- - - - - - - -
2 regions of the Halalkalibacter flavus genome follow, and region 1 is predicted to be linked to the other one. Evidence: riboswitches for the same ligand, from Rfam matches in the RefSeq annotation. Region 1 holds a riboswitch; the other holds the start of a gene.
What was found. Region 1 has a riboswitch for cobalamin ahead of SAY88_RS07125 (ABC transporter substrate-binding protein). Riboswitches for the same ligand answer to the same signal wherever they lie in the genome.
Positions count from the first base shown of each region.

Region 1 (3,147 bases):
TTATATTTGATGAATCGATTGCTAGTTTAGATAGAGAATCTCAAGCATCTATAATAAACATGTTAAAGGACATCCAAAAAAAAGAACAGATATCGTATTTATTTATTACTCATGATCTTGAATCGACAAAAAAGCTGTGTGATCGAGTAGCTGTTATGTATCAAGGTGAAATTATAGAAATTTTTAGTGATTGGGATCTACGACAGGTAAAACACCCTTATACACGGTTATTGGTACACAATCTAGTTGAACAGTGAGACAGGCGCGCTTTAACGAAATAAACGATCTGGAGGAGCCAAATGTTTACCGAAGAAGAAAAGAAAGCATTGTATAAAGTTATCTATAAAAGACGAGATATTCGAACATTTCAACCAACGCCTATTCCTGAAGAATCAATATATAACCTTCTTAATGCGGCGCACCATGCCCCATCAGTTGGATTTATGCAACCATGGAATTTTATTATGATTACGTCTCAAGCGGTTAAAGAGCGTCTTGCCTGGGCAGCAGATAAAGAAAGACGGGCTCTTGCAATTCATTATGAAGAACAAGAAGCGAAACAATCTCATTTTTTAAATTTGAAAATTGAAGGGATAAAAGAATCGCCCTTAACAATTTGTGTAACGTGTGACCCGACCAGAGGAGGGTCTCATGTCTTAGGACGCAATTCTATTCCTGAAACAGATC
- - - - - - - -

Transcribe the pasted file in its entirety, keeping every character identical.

2 regions of the Halalkalibacter flavus genome follow, and region 1 is predicted to be linked to the other one. Evidence: riboswitches for the same ligand, from Rfam matches in the RefSeq annotation. Region 1 holds a riboswitch; the other holds the start of a gene.
What was found. Region 1 has a riboswitch for cobalamin ahead of SAY88_RS07125 (ABC transporter substrate-binding protein). Riboswitches for the same ligand answer to the same signal wherever they lie in the genome.
Positions count from the first base shown of each region.

Region 1 (3,147 bases):
TTATATTTGATGAATCGATTGCTAGTTTAGATAGAGAATCTCAAGCATCTATAATAAACATGTTAAAGGACATCCAAAAAAAAGAACAGATATCGTATTTATTTATTACTCATGATCTTGAATCGACAAAAAAGCTGTGTGATCGAGTAGCTGTTATGTATCAAGGTGAAATTATAGAAATTTTTAGTGATTGGGATCTACGACAGGTAAAACACCCTTATACACGGTTATTGGTACACAATCTAGTTGAACAGTGAGACAGGCGCGCTTTAACGAAATAAACGATCTGGAGGAGCCAAATGTTTACCGAAGAAGAAAAGAAAGCATTGTATAAAGTTATCTATAAAAGACGAGATATTCGAACATTTCAACCAACGCCTATTCCTGAAGAATCAATATATAACCTTCTTAATGCGGCGCACCATGCCCCATCAGTTGGATTTATGCAACCATGGAATTTTATTATGATTACGTCTCAAGCGGTTAAAGAGCGTCTTGCCTGGGCAGCAGATAAAGAAAGACGGGCTCTTGCAATTCATTATGAAGAACAAGAAGCGAAACAATCTCATTTTTTAAATTTGAAAATTGAAGGGATAAAAGAATCGCCCTTAACAATTTGTGTAACGTGTGACCCGACCAGAGGAGGGTCTCATGTCTTAGGACGCAATTCTATTCCTGAAACAGATC